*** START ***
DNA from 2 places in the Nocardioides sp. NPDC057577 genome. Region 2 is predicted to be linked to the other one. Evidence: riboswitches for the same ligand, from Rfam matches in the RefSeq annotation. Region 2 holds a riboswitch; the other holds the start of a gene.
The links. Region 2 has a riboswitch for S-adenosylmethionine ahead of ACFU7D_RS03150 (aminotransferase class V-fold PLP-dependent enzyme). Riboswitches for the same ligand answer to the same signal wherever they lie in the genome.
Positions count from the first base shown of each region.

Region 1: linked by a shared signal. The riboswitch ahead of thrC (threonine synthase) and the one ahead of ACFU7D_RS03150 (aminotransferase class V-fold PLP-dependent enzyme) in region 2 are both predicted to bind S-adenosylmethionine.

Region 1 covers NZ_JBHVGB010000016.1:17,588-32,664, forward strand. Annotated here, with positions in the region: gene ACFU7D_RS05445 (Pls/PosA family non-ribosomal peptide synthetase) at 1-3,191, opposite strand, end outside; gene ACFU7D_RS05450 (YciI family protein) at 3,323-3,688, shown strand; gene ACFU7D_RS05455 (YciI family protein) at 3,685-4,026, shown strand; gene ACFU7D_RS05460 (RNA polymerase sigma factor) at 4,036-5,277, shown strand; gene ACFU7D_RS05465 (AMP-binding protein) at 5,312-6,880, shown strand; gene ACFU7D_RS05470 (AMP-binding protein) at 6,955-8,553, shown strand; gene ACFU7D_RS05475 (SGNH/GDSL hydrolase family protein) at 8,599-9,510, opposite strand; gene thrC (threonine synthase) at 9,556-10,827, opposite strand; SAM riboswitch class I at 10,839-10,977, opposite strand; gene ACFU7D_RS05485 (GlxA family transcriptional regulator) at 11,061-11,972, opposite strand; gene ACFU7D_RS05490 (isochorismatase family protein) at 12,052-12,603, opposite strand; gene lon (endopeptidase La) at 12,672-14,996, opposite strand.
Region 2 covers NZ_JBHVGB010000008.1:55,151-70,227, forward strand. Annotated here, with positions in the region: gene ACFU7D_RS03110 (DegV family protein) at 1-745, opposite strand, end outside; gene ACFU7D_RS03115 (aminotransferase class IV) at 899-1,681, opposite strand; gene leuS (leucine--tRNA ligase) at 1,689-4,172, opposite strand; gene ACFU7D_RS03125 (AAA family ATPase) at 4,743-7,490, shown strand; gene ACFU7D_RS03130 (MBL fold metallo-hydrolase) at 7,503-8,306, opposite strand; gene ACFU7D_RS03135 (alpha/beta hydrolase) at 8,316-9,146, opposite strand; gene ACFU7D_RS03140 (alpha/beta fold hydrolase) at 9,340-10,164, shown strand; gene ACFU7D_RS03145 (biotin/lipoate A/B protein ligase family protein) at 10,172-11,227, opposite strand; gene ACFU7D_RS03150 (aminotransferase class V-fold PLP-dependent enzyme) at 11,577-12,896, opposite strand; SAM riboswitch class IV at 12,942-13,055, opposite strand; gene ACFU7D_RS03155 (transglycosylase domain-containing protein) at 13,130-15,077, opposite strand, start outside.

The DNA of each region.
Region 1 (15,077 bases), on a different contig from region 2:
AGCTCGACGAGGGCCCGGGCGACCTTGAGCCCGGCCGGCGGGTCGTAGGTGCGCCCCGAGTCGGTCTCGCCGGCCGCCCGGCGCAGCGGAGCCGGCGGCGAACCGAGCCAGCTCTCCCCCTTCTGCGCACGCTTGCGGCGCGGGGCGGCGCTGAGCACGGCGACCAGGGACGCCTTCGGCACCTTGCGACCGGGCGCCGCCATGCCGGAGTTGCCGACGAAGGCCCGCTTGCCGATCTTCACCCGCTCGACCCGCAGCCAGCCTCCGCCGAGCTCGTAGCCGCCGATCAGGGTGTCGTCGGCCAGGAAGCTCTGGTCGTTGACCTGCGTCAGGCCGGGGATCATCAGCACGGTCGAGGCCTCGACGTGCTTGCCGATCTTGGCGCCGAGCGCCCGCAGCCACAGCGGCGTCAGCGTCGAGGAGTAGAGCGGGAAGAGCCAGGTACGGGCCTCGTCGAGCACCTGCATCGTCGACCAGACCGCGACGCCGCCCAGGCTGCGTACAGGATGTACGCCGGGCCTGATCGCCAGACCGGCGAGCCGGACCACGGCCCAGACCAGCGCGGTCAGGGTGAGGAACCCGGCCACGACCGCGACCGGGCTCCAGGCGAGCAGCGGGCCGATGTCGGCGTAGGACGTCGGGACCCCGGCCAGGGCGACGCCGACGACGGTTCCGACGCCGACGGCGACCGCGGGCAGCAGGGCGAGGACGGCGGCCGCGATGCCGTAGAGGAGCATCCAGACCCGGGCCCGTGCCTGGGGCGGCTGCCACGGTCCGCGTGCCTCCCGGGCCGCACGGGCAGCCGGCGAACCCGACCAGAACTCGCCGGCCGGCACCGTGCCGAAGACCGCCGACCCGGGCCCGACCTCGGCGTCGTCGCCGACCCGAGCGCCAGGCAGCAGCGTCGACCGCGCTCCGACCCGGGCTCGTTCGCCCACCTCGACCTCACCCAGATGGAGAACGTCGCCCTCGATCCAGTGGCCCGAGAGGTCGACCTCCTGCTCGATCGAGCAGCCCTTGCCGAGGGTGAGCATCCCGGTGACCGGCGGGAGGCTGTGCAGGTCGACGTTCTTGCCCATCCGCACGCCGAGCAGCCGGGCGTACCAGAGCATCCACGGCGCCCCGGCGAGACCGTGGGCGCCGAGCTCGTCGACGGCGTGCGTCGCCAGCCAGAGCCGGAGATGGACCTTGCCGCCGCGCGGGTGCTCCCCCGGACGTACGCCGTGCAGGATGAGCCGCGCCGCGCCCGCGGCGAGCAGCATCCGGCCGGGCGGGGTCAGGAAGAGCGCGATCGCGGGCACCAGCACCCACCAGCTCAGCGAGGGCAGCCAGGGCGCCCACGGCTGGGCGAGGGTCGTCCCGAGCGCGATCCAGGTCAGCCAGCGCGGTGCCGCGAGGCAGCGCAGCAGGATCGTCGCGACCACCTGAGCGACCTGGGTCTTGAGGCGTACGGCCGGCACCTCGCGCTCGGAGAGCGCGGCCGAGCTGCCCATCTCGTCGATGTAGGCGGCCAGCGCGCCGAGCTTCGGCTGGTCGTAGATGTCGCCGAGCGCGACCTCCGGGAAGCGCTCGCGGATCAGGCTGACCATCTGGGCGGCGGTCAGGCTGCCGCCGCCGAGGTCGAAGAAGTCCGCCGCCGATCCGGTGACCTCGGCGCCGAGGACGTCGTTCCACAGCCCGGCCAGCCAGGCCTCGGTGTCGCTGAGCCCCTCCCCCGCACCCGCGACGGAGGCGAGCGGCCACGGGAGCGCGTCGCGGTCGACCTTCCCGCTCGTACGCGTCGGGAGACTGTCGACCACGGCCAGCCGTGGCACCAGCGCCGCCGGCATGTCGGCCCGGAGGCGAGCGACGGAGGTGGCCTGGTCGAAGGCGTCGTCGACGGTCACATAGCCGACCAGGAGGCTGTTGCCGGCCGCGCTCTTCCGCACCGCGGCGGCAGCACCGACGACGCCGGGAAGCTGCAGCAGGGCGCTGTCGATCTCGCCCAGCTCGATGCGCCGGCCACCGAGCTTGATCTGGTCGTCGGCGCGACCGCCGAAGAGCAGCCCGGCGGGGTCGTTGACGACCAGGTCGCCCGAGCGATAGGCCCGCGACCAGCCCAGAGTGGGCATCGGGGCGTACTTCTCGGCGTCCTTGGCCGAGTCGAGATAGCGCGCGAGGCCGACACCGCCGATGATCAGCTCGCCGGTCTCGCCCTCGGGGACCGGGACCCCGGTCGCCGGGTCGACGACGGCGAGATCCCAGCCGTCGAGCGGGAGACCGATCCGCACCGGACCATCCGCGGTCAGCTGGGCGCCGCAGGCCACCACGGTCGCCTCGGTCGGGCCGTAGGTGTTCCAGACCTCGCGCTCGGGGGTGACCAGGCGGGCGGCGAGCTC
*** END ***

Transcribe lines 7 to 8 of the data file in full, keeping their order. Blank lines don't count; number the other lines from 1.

The DNA of each region.
Region 1 (15,077 bases), on a different contig from region 2: